At the beginning of April, GDF began to work with its partner High Atlas Foundation in Amazigh (Berber) indigenous communities of the Moroccan High Atlas on a project addressing livelihood improvement and threats to the sustainable harvesting of medicinal roots. Funded by the Darwin Initiative, the project focuses on wild-crafted medicinal roots that are intensively harvested in two rural townships of the High Atlas mountains - Ait M’hamed rural commune in Azilal province and Imegdale rural commune in El Haouz Province. The harvested roots are sold in the markets of Marrakech, and some of them are exported.
The sustainable harvesting of vulnerable plant resources in the unique and biodiverse High Atlas montane ecosystem is essential in maintaining its delicate ecological integrity. This helps to ensure the subsistence of millions of herbal remedy users, and sustains commercial trade that contributes to the livelihoods of thousands of collectors, vendors and traditional practitioners. The project also addresses poverty alleviation in Morocco by encouraging rural peoples to benefit economically from wild-crafting, domestication and value-adding activities.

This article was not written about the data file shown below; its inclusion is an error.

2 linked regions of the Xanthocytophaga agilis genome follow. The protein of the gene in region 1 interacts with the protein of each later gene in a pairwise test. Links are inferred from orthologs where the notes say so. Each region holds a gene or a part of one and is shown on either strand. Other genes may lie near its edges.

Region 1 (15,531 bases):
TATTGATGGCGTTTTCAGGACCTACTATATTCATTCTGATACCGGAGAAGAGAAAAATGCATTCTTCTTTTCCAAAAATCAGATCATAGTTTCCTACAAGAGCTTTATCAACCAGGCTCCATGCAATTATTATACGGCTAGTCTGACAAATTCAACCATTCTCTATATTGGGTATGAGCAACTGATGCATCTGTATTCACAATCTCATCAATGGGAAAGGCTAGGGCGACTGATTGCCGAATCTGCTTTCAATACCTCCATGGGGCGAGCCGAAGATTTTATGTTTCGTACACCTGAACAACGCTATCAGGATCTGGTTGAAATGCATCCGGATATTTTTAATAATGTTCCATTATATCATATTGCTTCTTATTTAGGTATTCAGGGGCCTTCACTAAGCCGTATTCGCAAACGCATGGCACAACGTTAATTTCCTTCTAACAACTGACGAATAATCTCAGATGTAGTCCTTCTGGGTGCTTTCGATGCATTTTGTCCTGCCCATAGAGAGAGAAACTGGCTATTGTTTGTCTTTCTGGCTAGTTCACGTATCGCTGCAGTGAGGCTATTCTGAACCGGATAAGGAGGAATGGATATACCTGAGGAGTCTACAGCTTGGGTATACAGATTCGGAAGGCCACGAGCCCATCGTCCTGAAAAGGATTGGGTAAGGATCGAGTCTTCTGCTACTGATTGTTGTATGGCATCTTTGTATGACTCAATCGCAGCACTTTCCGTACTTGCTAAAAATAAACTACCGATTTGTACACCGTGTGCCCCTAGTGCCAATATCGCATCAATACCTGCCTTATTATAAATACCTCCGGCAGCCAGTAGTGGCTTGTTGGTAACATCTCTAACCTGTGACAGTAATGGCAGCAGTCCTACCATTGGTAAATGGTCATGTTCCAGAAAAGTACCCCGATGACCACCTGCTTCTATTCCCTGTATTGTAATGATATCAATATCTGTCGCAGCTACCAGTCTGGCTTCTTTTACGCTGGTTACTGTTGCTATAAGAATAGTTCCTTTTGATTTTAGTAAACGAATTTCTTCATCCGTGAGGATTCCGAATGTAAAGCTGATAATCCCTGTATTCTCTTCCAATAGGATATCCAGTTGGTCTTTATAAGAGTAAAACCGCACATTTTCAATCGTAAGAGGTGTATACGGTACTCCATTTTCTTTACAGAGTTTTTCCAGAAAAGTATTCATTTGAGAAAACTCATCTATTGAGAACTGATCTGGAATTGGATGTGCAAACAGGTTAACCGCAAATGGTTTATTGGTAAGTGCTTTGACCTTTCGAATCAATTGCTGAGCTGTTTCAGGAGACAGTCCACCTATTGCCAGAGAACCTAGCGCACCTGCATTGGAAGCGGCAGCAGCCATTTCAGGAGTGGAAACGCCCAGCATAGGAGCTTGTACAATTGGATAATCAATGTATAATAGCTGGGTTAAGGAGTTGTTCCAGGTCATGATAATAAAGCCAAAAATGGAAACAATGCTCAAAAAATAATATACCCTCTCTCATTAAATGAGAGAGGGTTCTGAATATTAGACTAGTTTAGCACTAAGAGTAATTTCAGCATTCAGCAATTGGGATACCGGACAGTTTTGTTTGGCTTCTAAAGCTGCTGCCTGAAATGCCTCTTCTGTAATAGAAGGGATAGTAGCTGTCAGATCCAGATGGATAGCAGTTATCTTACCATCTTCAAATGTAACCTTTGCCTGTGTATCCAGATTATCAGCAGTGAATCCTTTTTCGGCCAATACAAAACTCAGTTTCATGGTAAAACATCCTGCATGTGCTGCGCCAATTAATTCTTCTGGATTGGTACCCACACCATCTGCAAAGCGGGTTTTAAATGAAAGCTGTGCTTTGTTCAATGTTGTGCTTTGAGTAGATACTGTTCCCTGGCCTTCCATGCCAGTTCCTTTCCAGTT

This is a major project for GDF: over the next three years, we will carry out conservation assessments of economically and ecologically critical wild-crafted medicinal and aromatic plants. We will develop participatory adaptive management plans for harvested species, and improve livelihoods of plant collectors and beneficiary communities through the establishment of plant nurseries. We will also work closely with Moroccan government agencies, research institutions and non-governmental organizations. The Moroccan government is committed to mainstreaming plant conservation priorities in national biodiversity policies. To assist this process, GDF and its partners are developing a sustainable multi-institutional partnership to continue the work started in this project. Beyond these concrete objectives, and with complementary funding, we hope to have a broader impact on the conservation of vulnerable plant species in protected areas, forest domains and agdals (the Amazigh word for local community conserved areas). The outcomes will lay the groundwork for effective management and governance of genetic, species and landscape diversity in this unique High Atlas Mediterranean landscape.